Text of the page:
The rehearsal dinner is a chance for the bride and groom’s families and friends to meet and socialize in a relaxed, non-formal setting. It’s also a way to build excitement amid the wedding
planning for the wedding-day celebration.
Breaking from tradition, many rehearsal dinners no longer immediately follow the ceremony rehearsal. A rehearsal brunch or luncheon can be a well-timed and welcome alternative. If you choose to theme your rehearsal dinner, it should reflect your interests and style, whether it’s at a formal sit-down dinner in a fine restaurant or a casual backyard barbecue.
This celebration requires planning and should set a contrast to your reception. Tradition states that the rehearsal dinner is usually “by-invitation-only” and for family members, the wedding party, officiant, and close out-of-town friends. However, you may decide that you want everyone who can attend to be invited.
Traditionally, the groom and his family pay for the rehearsal dinner. But many bridal couples bear the entire expense or at least any required deposits. Assistance from one or both families is now becoming more popular in wedding planning. If finances are limited, out-of-town guests and single guests with your attendants can be excluded.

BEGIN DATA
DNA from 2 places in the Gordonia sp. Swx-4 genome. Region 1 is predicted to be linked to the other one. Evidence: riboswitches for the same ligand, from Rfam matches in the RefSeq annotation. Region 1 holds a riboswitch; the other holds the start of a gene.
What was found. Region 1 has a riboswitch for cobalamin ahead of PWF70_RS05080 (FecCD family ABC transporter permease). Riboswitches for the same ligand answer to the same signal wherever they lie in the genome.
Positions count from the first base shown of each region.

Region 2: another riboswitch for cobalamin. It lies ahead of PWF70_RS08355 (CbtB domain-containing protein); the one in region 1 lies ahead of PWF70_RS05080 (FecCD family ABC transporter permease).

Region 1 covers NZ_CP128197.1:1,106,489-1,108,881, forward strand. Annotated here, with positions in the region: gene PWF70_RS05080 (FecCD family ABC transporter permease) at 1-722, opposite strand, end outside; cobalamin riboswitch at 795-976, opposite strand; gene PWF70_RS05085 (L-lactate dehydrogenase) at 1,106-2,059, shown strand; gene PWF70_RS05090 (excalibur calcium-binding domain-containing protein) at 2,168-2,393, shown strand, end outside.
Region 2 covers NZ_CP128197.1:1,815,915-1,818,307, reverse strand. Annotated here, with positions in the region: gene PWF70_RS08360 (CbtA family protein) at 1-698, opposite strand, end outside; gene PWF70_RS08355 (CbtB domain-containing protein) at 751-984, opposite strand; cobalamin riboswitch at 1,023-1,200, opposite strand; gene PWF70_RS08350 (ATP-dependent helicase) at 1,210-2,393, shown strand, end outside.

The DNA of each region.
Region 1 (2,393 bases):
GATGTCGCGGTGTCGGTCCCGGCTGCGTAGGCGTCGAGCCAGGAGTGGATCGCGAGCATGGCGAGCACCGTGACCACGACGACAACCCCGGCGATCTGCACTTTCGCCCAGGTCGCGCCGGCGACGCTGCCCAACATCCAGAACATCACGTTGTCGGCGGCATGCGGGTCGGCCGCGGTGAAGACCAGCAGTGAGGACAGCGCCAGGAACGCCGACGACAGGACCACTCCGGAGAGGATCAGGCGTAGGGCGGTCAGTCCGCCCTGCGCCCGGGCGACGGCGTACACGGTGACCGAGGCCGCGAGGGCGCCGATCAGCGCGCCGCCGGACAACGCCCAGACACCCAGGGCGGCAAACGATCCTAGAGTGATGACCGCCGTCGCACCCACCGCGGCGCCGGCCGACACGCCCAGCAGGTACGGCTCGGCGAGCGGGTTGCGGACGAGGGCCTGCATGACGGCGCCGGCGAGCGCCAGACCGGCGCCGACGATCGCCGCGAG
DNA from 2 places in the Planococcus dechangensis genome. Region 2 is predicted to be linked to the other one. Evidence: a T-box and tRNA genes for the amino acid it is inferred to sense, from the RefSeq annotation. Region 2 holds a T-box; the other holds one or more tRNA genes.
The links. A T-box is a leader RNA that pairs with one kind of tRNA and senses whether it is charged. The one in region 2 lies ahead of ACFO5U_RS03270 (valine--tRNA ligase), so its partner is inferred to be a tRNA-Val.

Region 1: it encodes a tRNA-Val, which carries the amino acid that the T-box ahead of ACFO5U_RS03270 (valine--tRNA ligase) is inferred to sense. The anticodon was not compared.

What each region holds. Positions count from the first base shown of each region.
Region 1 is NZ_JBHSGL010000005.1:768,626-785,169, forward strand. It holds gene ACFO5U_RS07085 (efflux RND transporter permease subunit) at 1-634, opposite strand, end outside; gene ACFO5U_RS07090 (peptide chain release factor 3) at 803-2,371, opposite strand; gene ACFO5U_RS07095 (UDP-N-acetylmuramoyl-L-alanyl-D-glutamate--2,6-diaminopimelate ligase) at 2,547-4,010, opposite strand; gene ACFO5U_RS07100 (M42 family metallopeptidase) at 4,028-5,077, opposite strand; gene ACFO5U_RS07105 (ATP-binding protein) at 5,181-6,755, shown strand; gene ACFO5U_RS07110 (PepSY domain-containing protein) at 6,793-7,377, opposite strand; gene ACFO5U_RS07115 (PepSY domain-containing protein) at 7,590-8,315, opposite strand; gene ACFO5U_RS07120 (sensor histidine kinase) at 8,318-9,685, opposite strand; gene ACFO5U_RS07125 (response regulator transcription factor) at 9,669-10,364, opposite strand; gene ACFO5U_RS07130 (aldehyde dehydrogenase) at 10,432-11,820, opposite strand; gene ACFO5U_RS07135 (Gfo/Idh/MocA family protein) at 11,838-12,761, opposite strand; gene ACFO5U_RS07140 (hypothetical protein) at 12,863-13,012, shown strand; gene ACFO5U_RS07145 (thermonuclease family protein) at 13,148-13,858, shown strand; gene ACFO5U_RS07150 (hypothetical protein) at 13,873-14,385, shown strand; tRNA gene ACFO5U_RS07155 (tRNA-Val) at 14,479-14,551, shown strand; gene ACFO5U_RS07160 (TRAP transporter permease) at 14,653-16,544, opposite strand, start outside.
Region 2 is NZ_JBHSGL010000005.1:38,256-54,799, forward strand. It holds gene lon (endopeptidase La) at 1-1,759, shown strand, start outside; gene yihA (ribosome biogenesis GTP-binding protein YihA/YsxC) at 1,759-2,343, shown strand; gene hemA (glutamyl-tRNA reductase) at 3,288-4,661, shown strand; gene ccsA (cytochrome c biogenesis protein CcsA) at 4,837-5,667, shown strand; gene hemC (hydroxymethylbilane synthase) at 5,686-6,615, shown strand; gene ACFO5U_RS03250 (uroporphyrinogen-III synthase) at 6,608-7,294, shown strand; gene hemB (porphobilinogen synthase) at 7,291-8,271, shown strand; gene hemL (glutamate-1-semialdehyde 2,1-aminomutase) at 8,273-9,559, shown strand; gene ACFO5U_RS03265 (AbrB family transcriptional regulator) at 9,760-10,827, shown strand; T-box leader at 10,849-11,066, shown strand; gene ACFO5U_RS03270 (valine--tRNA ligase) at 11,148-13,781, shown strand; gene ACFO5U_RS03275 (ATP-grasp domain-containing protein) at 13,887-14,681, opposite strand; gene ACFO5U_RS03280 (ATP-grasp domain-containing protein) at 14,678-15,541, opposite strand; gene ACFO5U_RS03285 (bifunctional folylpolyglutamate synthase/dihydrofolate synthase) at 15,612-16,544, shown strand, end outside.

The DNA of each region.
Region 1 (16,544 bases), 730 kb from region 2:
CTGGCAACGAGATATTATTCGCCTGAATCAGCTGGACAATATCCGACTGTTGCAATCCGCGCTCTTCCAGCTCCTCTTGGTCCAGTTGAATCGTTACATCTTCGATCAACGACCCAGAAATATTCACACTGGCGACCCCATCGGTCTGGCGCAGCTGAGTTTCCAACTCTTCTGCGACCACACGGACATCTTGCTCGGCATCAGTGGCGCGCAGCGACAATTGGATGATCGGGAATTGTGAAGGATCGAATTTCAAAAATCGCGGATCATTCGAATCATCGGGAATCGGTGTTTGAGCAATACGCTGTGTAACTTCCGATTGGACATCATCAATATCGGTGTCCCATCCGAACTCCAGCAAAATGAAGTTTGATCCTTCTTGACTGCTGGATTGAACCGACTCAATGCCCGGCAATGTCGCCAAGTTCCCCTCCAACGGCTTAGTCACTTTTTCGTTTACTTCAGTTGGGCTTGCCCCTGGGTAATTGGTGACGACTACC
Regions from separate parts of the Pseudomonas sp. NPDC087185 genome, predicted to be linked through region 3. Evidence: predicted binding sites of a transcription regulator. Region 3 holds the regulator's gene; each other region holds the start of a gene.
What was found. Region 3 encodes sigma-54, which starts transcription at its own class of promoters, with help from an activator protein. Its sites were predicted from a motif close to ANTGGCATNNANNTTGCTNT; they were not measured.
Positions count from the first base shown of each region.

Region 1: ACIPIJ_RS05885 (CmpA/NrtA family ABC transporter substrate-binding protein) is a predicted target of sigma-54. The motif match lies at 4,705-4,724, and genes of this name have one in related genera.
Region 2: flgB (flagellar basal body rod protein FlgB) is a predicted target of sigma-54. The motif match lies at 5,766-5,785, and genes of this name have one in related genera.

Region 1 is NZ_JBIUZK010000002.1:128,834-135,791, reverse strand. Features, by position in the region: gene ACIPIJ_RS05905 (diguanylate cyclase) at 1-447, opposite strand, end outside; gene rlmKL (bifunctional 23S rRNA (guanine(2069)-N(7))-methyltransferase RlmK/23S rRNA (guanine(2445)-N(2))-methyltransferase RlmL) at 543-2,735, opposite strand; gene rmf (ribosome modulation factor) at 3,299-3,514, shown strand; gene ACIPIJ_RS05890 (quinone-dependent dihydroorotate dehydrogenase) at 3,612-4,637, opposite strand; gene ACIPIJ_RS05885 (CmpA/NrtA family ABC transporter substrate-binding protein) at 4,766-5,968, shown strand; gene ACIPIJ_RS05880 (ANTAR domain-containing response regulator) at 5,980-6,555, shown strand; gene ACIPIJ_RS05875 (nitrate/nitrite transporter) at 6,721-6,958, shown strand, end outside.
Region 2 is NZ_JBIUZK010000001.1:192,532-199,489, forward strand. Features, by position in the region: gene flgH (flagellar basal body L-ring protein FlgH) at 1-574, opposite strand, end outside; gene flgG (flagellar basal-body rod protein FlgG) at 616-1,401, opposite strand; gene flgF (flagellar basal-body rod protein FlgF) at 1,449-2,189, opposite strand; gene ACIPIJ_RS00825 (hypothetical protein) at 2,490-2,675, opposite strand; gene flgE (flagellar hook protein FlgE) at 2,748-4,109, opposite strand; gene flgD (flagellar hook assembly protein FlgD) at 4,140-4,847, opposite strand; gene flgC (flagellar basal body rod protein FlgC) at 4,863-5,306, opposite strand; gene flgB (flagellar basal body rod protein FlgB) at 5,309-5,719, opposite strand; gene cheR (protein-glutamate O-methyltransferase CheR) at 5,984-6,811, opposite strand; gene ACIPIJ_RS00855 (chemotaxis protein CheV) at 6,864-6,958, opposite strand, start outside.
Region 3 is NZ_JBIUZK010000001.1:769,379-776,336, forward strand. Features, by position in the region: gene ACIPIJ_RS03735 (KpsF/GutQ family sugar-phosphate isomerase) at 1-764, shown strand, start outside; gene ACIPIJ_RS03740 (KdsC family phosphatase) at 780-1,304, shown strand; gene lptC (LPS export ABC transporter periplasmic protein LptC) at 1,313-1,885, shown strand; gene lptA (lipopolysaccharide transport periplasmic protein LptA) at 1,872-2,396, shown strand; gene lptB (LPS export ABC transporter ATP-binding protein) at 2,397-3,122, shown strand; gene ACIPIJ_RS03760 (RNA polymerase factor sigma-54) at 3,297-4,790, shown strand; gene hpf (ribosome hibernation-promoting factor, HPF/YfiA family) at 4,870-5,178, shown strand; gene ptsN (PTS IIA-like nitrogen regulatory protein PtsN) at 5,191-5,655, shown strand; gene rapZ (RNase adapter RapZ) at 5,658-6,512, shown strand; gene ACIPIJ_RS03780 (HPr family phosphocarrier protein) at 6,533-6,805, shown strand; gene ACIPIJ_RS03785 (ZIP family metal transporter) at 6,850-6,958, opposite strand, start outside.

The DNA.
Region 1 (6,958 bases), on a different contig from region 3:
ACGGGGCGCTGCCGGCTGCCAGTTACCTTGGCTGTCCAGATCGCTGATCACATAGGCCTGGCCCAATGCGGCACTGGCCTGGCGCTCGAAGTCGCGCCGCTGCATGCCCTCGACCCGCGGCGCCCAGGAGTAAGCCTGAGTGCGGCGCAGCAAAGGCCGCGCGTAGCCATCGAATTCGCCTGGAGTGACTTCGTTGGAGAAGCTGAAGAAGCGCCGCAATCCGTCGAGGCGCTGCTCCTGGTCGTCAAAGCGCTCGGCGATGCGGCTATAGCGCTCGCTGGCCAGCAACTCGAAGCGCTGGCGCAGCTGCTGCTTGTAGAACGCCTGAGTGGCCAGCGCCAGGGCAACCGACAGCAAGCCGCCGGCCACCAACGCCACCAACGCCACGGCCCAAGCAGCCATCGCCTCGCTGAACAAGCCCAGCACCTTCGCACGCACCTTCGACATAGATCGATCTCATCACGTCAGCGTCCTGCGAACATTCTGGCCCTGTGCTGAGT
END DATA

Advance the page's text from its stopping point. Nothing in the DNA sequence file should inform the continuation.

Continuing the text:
However it’s paid for, the groom and his family traditionally guides the dinner’s main event — toasts made to you and your groom. The best man often acts as master of ceremonies, calling upon people to make toasts and on the rest to “raise a glass.” Music or entertainment can enhance your guests’ enjoyment. You also can present gifts to parents and members of your bridal party during the rehearsal dinner, as well as serve the groom’s cake.
And of course, your rehearsal dinner should be pleasurable and hassle-free. Remember, there are no firm rules.